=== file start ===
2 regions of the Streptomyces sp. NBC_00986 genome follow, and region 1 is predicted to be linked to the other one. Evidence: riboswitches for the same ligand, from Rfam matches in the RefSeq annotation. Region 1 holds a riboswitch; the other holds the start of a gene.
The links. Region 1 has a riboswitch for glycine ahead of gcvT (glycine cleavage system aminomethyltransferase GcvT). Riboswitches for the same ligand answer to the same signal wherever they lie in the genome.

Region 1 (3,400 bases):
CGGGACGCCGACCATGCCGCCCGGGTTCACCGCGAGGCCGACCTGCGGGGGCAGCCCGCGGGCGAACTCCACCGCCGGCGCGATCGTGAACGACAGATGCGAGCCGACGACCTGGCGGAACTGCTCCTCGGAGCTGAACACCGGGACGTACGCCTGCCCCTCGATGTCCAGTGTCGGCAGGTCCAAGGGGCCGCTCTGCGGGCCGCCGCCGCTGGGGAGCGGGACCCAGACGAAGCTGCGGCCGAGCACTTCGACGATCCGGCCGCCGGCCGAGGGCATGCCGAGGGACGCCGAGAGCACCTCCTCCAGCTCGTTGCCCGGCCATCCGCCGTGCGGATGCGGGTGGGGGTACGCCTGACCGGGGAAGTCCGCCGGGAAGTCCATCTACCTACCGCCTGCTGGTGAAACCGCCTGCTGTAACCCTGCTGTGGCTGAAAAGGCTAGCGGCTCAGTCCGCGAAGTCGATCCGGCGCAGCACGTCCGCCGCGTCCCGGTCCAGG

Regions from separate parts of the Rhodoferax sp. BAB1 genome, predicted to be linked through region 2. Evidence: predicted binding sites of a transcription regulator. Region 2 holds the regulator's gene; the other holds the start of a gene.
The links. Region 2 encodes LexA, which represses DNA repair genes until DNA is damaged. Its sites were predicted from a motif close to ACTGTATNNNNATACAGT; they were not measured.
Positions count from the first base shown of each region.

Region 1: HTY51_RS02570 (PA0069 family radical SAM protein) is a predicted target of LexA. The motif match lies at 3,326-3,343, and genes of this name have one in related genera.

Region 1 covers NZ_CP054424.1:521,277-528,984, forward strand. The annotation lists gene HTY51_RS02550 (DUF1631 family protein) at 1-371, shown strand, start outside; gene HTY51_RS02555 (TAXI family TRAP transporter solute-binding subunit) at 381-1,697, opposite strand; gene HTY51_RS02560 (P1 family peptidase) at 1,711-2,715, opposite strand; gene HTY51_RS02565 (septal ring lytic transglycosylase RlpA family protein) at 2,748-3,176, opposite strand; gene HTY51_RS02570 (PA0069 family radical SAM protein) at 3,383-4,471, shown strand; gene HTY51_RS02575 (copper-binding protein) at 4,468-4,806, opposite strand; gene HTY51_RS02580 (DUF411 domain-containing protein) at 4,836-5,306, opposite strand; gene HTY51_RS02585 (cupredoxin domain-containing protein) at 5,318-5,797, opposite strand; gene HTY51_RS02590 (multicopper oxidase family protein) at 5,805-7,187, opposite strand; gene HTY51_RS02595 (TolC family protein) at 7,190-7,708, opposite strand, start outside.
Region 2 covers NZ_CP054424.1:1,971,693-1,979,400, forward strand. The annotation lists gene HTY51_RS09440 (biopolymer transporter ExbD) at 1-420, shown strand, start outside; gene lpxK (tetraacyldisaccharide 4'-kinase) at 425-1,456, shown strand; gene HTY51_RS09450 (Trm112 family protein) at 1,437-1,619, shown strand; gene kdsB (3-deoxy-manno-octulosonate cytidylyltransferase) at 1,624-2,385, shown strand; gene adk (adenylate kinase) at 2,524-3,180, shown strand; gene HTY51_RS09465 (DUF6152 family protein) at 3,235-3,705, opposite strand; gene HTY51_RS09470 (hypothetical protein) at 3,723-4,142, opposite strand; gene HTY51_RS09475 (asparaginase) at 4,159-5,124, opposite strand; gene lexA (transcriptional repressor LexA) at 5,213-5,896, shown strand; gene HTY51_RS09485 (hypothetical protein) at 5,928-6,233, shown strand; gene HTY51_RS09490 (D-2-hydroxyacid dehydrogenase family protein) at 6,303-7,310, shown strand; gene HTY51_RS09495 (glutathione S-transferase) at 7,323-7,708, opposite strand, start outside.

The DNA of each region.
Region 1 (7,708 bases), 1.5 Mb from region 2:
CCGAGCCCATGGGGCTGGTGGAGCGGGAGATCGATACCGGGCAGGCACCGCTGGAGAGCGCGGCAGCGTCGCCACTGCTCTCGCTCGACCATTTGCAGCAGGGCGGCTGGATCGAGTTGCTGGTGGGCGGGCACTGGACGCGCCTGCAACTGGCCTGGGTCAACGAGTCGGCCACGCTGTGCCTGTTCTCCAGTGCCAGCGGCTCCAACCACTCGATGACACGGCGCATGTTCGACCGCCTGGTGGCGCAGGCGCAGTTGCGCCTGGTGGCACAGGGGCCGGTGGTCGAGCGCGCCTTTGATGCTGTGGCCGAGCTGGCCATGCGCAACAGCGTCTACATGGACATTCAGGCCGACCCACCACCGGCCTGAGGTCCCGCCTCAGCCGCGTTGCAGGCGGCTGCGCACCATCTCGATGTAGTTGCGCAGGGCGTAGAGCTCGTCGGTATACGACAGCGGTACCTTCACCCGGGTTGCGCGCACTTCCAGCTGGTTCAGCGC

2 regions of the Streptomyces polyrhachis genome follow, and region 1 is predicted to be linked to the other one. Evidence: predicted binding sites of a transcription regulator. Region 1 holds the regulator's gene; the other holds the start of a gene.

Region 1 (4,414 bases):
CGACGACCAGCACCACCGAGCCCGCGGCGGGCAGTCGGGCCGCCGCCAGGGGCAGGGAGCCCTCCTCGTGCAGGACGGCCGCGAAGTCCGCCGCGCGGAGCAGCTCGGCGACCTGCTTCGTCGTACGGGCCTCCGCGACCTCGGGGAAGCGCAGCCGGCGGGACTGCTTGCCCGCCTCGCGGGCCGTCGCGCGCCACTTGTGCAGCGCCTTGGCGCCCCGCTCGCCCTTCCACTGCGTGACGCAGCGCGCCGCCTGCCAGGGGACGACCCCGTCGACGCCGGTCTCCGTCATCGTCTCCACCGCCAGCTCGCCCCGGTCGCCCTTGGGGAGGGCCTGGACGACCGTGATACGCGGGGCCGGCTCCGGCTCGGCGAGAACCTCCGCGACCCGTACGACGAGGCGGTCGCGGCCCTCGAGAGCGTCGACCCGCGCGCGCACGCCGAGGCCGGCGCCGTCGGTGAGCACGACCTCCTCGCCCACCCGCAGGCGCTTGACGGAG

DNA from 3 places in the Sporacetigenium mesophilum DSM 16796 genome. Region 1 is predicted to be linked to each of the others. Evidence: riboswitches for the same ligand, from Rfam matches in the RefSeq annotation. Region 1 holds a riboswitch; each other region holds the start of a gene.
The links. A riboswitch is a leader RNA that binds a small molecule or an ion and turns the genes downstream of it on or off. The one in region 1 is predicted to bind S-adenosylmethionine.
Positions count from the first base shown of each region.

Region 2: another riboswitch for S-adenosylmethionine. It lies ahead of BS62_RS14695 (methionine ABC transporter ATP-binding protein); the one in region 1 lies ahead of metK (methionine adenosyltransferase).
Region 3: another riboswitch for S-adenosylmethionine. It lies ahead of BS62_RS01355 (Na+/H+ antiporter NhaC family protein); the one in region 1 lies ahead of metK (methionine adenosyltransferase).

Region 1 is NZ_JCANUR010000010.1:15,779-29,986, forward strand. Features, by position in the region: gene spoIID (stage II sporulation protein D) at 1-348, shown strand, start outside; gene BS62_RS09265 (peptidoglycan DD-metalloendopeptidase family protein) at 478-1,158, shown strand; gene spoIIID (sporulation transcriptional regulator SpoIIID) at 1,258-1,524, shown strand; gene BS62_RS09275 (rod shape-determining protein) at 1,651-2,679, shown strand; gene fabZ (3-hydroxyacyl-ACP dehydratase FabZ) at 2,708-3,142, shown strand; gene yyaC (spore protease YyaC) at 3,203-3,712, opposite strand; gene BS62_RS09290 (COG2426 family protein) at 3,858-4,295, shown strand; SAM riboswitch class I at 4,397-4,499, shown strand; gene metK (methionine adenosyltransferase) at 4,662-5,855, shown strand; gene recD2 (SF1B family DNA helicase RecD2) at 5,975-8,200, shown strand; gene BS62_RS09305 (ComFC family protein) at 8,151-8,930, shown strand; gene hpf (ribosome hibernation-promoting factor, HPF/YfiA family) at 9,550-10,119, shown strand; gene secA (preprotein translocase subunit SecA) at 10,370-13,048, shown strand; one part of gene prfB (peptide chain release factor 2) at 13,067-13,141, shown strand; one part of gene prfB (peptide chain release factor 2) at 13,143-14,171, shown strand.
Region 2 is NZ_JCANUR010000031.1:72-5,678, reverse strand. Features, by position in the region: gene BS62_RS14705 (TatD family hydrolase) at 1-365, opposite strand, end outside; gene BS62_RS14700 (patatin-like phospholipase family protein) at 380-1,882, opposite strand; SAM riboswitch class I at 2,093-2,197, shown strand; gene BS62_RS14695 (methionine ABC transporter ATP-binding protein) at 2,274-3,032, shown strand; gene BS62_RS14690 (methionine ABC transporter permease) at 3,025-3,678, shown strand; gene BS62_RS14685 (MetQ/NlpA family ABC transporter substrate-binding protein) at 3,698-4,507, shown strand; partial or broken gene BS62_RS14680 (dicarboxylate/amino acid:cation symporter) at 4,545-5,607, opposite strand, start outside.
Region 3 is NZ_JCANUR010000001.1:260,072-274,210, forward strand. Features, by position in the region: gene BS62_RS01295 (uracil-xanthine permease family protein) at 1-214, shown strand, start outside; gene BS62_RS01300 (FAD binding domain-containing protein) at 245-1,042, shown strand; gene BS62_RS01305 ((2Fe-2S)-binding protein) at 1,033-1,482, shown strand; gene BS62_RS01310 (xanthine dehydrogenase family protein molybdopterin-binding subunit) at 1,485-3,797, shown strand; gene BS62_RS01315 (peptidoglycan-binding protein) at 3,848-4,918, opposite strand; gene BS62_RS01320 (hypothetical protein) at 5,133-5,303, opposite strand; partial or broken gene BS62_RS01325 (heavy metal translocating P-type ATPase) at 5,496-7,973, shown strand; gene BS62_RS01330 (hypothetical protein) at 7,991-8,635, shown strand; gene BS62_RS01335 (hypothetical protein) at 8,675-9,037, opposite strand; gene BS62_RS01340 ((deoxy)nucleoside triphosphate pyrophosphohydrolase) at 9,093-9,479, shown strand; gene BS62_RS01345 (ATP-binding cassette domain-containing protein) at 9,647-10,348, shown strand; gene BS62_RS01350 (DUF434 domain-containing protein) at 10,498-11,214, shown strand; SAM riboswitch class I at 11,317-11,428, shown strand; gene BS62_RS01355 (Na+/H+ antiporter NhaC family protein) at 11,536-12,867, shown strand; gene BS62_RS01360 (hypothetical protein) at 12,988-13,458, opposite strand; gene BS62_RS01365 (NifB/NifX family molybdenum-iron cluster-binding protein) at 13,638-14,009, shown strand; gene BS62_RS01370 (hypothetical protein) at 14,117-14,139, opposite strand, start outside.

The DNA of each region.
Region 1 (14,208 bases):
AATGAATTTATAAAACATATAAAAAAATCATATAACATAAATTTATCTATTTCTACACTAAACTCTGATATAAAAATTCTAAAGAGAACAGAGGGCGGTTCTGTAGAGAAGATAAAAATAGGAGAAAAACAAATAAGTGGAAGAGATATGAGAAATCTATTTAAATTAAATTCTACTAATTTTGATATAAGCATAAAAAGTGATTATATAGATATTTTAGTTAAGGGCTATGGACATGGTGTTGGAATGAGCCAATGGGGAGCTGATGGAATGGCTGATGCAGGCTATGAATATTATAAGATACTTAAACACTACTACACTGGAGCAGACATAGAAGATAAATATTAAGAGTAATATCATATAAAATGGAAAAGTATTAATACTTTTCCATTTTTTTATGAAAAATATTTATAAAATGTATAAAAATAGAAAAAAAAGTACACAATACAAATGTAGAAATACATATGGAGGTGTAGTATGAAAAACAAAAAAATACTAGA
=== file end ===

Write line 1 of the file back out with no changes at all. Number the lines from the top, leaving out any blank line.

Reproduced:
2 regions of the Streptomyces sp. NBC_00986 genome follow, and region 1 is predicted to be linked to the other one. Evidence: riboswitches for the same ligand, from Rfam matches in the RefSeq annotation. Region 1 holds a riboswitch; the other holds the start of a gene.